Verizon ad citing pay of $85,000 is disputed
Strikers say figure includes overtime work for 2 months
Verizon Communications Inc. has taken its battle with 45,000 striking union employees to the public by running ads about how well paid its Boston technicians are, with $85,000 in annual pay, four weeks’ paid vacation, and $51,000 in total benefits to an employee and family members.
Yet what Verizon does not say is that the $85,000 includes overtime pay. Union officials contend technicians in Boston would have to work the equivalent of two months of overtime to earn $85,000 a year.
Moreover, the workers won’t be getting $51,000 in combined benefits if Verizon has its way in contract talks. The company is seeking substantial concessions on that front, including freezing pension benefits and requiring employees to pay several thousand dollars a year in premiums for health insurance.
Union officials dispute Verizon’s estimation that the benefits are worth $51,0000, as well as the dollar value the company has assigned to each concession.
The striking unions, the Communications Workers of America and the International Brotherhood of Electrical Workers, counter in their own ads that Verizon is launching an assault on those trying to make a middle-class living.
Yet in corporate America, the current Verizon compensation package for unionized employees is increasingly the exception, not the rule.
Many other companies have trimmed benefits like those Verizon wants to reduce. And the potential loss of job security and retirement security - issues at the heart of the dispute - has already become a reality for many middle-class families.
Analysts say the company’s demands are in line with what other US workers can expect. Verizon is seeking to increase 401(k) contributions, in exchange for limiting pensions, and wants more flexibility with job assignments.
“The fundamental issue here is that a larger amount of risk is now being shifted on the employee and what will be the retiree,’’ said Gene Carroll, director of the Union Leadership Institute at Cornell University.
The unions went on strike Aug. 7 after rejecting Verizon’s demands for contract concessions they argue would cost each employee about $20,000 and $1 billion in total.
The strikers primarily include technicians and customer service representatives who work in Verizon’s wireline business, which includes landline telephones and high-speed Internet and television services.
Verizon is looking to cut costs in the wireline division, which has lost 60 percent of its landline customers in the past decade. At the same time, the number of cellphone customers grew to 94 million.
Neither side agrees on even the most basic numbers involved. It is also difficult to verify union or company claims.
For example, Verizon says its demands on health insurance premiums would cost workers $1,200 to $3,000 a year. The union said such changes would cost $3,000 for individuals and $6,800 for a family.
If the strike continues into the end of the month, Verizon says it will suspend health and medical benefits for the striking workers.
What is clear is that the unions’ current health coverage is unusual. Employees pay deductibles, but nothing toward the insurance premium.
Very few employees do not pay a portion of their health insurance premium. The Kaiser Family Foundation and the Health Research & Educational Trust estimated that, in 2010, single workers paid an average of $899, and workers with families paid $3,997.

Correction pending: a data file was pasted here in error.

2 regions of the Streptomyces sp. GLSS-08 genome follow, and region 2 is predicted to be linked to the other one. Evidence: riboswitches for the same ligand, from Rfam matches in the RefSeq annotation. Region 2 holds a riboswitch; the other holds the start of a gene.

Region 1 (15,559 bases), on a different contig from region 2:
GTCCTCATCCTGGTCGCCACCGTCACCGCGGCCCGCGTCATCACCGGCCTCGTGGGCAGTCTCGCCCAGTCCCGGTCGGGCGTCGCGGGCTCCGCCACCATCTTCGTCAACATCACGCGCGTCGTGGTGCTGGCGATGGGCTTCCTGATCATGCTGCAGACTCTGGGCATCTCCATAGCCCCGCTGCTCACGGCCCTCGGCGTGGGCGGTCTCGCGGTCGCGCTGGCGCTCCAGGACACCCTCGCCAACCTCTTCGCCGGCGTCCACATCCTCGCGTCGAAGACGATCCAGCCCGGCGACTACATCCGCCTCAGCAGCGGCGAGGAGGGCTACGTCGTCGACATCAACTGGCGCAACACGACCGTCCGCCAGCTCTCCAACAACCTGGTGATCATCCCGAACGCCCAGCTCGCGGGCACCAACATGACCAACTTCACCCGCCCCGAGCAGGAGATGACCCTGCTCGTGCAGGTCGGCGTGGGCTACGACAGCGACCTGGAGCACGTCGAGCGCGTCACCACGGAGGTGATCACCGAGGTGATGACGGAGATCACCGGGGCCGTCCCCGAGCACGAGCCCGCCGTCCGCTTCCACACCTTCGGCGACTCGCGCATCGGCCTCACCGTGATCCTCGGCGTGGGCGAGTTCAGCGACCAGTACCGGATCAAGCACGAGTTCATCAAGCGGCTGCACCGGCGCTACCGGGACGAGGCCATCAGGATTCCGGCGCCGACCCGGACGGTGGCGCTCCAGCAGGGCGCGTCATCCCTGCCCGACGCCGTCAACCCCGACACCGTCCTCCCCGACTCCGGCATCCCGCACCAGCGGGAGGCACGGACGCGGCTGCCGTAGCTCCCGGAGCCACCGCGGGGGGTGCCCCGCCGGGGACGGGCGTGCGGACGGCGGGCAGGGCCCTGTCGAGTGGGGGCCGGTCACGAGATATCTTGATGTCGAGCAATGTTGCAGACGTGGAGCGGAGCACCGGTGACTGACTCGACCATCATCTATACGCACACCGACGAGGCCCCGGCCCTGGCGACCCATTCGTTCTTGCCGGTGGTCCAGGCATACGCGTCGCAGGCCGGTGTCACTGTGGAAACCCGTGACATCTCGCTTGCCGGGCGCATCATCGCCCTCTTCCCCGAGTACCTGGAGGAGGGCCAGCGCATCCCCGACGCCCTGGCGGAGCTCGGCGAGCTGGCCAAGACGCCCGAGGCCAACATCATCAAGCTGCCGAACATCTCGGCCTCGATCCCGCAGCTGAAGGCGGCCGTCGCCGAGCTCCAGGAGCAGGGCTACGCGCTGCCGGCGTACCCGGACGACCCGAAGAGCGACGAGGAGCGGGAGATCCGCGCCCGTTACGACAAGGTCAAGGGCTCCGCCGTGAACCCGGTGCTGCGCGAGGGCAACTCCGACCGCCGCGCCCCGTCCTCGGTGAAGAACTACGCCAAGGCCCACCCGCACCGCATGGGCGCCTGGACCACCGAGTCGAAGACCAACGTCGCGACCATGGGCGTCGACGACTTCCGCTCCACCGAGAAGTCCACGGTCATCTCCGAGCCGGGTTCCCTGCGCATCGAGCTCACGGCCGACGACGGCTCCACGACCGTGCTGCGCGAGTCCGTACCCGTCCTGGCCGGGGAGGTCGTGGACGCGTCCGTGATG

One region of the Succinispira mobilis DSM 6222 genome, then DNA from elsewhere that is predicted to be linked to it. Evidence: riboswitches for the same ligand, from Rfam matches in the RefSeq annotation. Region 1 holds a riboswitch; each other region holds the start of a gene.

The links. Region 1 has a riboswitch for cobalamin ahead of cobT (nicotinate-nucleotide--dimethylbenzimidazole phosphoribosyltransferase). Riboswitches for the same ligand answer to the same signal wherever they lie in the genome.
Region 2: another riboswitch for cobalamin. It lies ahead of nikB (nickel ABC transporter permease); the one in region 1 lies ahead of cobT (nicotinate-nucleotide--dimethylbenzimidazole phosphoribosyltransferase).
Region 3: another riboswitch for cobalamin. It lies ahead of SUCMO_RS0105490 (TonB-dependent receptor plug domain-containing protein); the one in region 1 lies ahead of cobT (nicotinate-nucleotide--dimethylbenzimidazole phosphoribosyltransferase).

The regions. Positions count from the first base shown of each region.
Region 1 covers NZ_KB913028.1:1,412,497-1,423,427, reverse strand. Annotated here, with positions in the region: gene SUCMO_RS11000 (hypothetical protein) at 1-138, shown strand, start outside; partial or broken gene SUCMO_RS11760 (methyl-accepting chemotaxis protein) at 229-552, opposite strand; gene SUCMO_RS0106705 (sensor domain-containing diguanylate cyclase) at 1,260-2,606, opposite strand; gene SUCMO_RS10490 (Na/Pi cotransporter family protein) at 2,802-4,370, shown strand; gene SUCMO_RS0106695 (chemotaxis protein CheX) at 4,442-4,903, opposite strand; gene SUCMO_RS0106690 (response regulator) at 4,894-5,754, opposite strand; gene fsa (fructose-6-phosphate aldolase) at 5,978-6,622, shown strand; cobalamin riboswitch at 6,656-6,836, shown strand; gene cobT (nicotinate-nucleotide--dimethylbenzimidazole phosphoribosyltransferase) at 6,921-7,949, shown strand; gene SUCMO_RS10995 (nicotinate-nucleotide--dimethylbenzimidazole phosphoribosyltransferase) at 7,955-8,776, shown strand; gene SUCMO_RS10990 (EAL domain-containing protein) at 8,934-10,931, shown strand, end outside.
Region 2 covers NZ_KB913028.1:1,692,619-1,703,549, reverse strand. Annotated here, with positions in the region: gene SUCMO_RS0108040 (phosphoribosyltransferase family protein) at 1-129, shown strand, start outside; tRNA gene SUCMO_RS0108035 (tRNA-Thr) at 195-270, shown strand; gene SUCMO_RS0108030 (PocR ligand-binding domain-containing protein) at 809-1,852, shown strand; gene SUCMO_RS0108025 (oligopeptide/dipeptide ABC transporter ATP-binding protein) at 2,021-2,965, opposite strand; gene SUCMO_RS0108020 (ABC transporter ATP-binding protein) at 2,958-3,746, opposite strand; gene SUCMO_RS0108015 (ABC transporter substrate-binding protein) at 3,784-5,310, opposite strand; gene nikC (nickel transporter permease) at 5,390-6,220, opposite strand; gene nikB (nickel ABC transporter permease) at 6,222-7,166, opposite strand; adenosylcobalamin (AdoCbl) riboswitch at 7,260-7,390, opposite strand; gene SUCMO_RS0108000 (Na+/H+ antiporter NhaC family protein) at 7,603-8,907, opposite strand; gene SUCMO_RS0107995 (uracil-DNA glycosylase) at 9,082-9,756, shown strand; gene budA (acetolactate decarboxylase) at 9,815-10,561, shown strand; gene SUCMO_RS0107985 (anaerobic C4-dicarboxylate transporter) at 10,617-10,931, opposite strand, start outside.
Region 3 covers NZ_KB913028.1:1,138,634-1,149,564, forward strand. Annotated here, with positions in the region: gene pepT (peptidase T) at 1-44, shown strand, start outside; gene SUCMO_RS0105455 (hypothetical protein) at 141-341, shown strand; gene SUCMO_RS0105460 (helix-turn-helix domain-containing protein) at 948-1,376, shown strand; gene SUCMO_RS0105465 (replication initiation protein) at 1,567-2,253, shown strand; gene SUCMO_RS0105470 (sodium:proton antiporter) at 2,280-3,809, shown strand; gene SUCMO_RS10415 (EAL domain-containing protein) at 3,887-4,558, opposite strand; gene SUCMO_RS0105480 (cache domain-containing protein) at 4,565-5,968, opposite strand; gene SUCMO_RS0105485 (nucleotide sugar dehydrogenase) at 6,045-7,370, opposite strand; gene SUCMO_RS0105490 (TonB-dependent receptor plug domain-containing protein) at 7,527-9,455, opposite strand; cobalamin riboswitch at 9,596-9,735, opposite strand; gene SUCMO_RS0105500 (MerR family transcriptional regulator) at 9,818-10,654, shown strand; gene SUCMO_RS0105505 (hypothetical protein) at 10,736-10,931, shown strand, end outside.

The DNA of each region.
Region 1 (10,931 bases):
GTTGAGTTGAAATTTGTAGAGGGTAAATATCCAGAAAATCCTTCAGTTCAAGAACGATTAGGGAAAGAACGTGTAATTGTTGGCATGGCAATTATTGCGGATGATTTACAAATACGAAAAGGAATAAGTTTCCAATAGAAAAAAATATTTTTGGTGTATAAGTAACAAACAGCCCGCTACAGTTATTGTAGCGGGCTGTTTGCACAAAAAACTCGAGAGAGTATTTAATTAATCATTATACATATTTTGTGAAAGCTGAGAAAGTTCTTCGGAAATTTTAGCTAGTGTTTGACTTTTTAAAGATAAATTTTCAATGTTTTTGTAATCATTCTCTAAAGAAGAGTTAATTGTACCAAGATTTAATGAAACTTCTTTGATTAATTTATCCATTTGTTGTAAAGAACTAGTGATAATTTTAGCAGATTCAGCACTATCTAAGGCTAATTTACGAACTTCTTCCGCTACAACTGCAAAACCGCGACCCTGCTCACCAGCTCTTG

Their survey also found that 30 percent of employers “reduced the scope of health benefits or increased cost sharing’’ in 2009, citing the poor economy.
The unions say they were willing to negotiate about health care premiums, but that Verizon’s additional demands - to limit sick days, eliminate some holidays, and strike a job-protection clause - were too much to consider.
Another major point of contention is retirement benefits.
Currently, unionized employees are eligible for a pension that would pay them a portion of their salary. Verizon wants to freeze pension contributions for current workers, eliminate them for future employees, and instead contribute more money to an existing 401(k) plan.
Verizon’s offer, to pay an additional 6 to 9 percent into 401(k) plans, appears “quite generous,’’ said Andrea Terrillion, a member of a labor relations panel at the Society for Human Resource Management. But, she added, it would also be a better deal for Verizon than funding a full-blown pension plan.
“In terms of funding someone’s entire pension, it’s more reasonable versus the cost being solely on the employer,’’ said Terrillion.
Fewer workers in recent years have had the option of relying on a pension, which provides a defined payment over a set period. A 401(k) plan offers fewer guarantees, because the employee is responsible for getting investment returns that are sufficient to fund his retirement.
“Look at what’s happening in the stock markets,’’ Carroll said. “There have been hundreds of millions of dollars in retirements that are being put in jeopardy.’’
As for job-security provisions, Verizon says it wants to reassign employees as business needs shift. The company says employees hired before 2003 would continue to have a lifetime job guarantee.
Union officials said the company’s demand is a ploy to outsource jobs, particularly customer service representatives, to overseas centers that are cheaper, resulting in the elimination of many jobs here.
Carroll , the Cornell labor academic, said recent history shows unions have reason to be suspicious.
Verizon, he said, “wants more flexibility, and they argue that it makes them more competitive because they are not restricted by the limited negotiations with the unions on layoffs.’’
“It does open up the outsourcing of jobs, and that’s slowly beginning to undermine the union’s power in the workplace.’’
Taryn Luna can be reached at firstname.lastname@example.org.